1. Arts promote true prosperity and are fundamental to humanity. They ennoble and inspire us—fostering creativity, goodness, and beauty. The arts help us express our values, build bridges between cultures, and bring us together regardless of ethnicity, religion, or age. When times are tough, art is salve for the ache.
2. Arts mean business. The Creative Industries are arts businesses ranging from nonprofit museums, symphonies, and theaters to for-profit film, architecture, and design companies. A 2017 analysis of Dun & Bradstreet data counts 9,171 businesses in Wisconsin involved in the creation or distribution of the arts that employ over 50,966 people—representing 3.3 percent of the state’s businesses and 1.5 percent of its employees. Creative Industries map here.
3. Arts strengthen the economy.
- The arts contribute more than $804 billion to the U.S. economy, and over $9.7 billion to Wisconsin’s economy. Data released in March 2019 by the U.S. Bureau of Economic Analysis (BEA) and the National Endowment for the Arts (NEA) offers an insightful picture of the impact the arts have on the nation’s economy. The Arts and Cultural Production Satellite Account (ACSPA) tracks the annual economic impact of arts and cultural production from 35 industries, both commercial and nonprofit. The arts and cultural sector contributed $804.2 billion or 4.3 percent to the nation’s gross domestic product (GDP) in 2016. For Wisconsin, the arts and cultural sector impact is $9,749,065,000 and 3.1% of the Wisconsin economy, contributing 94,167 jobs ((compared to 31,000 jobs in the papermaking industry and 35,000 jobs in the biotech industry). Click here for more info.
- In Wisconsin, the 2017 Arts and Economic Impact 5 report from Americans for the Arts and the Wisconsin Arts Board shows that the nonprofit arts industry alone generates $657 million in economic activity annually (spending by organizations and their audiences), resulting in nearly $75 million in local and state tax revenues, 26,695 in full-time equivalent jobs and $555 million in resident income.
4. Arts are good for local merchants. Attendees at Wisconsin’s nonprofit arts events spend $19.06 per person, per event, beyond the cost of admission on items such as meals, parking, and babysitters. Nine percent of the 9.4 million nonprofit arts attendees come from outside of Wisconsin. Those 806,000 attendees spend nearly twice as much as residents ($33.02 vs. $17.73)—valuable revenue for businesses and communities across the state.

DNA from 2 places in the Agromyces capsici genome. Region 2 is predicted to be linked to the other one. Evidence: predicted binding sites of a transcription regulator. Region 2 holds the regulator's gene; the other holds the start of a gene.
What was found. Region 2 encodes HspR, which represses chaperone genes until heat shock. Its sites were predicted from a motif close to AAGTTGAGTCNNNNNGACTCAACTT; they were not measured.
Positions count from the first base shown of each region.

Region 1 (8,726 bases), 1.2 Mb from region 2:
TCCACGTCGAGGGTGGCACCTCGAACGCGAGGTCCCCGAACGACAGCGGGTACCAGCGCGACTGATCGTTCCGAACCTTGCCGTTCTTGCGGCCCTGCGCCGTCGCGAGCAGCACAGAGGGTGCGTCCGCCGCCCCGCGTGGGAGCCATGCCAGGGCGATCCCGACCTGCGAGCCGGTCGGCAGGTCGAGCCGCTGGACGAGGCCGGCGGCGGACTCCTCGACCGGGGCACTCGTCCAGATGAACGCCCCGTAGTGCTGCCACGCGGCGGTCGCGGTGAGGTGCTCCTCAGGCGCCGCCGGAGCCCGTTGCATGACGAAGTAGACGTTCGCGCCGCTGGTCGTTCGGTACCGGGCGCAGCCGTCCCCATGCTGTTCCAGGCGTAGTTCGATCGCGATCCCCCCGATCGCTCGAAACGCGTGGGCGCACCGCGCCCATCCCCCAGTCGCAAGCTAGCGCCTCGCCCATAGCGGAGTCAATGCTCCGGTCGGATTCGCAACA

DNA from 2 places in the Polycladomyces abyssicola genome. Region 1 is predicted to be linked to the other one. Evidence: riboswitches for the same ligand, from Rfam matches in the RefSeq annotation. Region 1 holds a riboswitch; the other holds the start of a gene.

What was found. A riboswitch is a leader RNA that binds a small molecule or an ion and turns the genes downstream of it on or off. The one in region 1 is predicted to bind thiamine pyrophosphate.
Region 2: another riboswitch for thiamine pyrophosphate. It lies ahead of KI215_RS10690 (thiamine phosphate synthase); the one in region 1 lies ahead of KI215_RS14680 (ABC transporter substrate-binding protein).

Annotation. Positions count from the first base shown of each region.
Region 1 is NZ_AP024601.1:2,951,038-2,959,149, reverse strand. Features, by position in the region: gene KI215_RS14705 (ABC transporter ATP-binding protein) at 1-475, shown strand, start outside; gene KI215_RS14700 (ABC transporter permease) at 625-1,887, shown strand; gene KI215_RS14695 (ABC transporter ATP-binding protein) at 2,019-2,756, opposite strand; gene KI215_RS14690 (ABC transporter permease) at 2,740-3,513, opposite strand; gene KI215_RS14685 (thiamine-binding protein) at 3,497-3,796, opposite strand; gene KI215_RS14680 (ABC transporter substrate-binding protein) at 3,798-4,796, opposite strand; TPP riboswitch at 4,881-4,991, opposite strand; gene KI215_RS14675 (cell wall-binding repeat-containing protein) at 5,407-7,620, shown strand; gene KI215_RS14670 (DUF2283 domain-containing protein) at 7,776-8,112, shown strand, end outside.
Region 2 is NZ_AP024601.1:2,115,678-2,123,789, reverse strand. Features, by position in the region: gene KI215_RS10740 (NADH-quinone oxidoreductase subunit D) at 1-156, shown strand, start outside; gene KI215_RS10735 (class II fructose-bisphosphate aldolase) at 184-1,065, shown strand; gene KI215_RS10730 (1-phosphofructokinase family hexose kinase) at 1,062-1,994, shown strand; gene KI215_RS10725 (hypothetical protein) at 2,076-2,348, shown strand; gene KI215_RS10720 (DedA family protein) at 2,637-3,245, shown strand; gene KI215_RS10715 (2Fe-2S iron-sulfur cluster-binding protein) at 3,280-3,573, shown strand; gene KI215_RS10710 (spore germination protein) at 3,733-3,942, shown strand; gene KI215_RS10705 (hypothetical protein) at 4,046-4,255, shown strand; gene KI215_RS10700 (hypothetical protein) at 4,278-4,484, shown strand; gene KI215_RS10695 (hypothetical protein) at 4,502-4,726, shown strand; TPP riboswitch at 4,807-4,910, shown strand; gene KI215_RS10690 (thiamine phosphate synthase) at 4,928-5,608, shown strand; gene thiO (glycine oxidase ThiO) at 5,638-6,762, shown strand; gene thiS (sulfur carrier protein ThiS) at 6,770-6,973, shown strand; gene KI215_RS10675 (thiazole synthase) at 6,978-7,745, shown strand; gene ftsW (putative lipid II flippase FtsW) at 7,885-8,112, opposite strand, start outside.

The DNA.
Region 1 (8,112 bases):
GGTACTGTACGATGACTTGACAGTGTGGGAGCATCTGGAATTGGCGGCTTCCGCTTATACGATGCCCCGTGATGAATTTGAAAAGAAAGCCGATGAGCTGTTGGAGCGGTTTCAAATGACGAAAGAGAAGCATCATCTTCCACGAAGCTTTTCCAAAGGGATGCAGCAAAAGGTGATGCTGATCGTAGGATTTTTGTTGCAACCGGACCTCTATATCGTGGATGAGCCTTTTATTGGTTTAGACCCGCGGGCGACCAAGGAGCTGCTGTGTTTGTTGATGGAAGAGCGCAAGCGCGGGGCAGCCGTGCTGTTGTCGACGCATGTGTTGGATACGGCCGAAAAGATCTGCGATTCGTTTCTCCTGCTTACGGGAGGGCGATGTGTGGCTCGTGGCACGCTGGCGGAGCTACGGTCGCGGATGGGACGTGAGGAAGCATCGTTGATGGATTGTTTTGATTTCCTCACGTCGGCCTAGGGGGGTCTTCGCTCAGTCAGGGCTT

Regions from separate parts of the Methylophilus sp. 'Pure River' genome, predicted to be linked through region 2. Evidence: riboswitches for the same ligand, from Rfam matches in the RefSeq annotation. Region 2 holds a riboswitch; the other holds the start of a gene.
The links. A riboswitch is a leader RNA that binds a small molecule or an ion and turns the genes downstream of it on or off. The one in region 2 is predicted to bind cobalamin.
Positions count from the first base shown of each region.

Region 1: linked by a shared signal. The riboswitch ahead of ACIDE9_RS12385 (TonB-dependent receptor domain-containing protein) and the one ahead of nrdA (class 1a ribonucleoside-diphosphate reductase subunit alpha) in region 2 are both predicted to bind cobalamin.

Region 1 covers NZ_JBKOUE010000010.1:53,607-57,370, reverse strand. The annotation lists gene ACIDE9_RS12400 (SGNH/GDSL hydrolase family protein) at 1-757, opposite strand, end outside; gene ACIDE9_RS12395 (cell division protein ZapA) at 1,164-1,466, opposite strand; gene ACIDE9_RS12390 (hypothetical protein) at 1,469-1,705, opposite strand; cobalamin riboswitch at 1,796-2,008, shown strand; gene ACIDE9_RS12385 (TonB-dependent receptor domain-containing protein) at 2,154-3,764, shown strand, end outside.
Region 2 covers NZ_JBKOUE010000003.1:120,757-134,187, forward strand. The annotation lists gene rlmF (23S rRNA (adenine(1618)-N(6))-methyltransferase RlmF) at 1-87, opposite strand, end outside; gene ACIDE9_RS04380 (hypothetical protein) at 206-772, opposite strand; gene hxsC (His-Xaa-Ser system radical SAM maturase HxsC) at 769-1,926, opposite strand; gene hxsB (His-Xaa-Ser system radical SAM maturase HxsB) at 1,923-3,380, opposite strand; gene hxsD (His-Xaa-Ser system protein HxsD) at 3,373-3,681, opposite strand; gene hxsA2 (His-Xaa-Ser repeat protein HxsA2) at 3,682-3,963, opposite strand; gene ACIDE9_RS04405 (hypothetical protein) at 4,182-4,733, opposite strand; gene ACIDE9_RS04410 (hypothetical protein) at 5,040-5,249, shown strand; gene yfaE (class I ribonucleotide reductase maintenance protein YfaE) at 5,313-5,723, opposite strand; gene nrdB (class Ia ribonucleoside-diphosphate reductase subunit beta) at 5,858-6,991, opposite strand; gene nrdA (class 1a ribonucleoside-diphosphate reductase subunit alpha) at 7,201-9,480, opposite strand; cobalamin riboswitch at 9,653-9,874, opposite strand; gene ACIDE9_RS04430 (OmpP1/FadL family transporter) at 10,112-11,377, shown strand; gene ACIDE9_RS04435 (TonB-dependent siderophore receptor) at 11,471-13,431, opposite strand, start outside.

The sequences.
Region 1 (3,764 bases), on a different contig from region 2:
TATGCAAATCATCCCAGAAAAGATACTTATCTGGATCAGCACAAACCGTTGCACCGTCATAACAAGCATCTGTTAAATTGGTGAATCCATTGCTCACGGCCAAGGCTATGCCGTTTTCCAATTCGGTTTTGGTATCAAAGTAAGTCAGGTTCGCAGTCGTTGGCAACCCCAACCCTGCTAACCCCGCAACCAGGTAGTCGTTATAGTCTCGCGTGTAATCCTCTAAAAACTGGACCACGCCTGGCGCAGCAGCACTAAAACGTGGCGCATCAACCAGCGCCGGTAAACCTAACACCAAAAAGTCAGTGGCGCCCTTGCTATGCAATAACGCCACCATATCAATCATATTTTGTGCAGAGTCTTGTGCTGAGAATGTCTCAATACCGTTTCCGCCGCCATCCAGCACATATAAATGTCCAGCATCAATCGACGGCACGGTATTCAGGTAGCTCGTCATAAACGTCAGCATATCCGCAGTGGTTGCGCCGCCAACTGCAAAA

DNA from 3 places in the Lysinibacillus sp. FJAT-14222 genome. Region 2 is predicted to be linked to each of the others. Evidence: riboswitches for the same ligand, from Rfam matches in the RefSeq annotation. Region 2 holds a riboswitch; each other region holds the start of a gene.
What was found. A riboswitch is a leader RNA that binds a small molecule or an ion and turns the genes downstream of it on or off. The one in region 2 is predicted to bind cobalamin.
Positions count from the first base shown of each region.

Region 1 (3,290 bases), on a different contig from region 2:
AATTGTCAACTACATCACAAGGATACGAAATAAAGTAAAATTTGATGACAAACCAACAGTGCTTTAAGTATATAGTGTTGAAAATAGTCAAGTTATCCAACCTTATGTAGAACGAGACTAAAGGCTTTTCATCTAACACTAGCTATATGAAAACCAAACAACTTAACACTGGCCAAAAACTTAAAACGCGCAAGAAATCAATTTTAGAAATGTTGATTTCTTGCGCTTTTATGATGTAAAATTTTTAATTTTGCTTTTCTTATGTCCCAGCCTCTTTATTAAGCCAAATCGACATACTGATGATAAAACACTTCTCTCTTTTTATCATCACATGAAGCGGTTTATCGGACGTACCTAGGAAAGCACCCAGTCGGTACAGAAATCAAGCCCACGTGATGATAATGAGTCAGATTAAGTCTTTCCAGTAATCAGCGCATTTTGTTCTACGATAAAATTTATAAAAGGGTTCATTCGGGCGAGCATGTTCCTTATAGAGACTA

5. Arts drive tourism. Arts travelers are ideal tourists, staying longer and spending more to seek out authentic cultural experiences. The U.S. Department of Commerce reports that the percentage of international travelers including museum visits on their trip has grown steadily since 2003 (18 to 28 percent). The share attending concerts and theater performances has grown from 14 to 18 percent since 2003.
6. Arts are an export industry. U.S. exports of arts goods (e.g., movies, paintings, jewelry) grew to $75 billion in 2012, while imports were just $27 billion—a $47 billion arts trade surplus. Click here to learn more about these stats.
7. Arts spark creativity and innovation. The Conference Board reports that creativity is among the top 5 applied skills sought by business leaders—with 72 percent saying creativity is of high importance when hiring. The biggest creativity indicator? A college arts degree. Their Ready to Innovate report concludes, “The arts—music, creative writing, drawing, dance—provide skills sought by employers of the 3rd millennium.” Nobel laureates in the sciences are 17 times more likely to be actively engaged in the arts than average scientists.
8. Arts have social impact. University of Pennsylvania researchers have demonstrated that a high concentration of the arts in a city leads to higher civic engagement, more social cohesion, higher child welfare, and lower crime and poverty rates. The arts are used by the U.S. Military to promote troop force and family readiness, resilience, retention and for the successful reintegration of veterans into family and community life.
9. Arts improve academic performance. Students with an education rich in the arts have higher GPAs and standardized test scores, and lower drop-out rates—benefits reaped by students regardless of socio-economic status. Students with 4 years of arts or music in high school average 100 points higher on the verbal and math portions of their SATs than students with just one-half year of arts or music.
10. Arts improve healthcare. Nearly one-half of the nation’s healthcare institutions provide arts programming for patients, families, and even staff. 78 percent deliver these programs because of their healing benefits to patients—shorter hospital stays, better pain management, and less medication.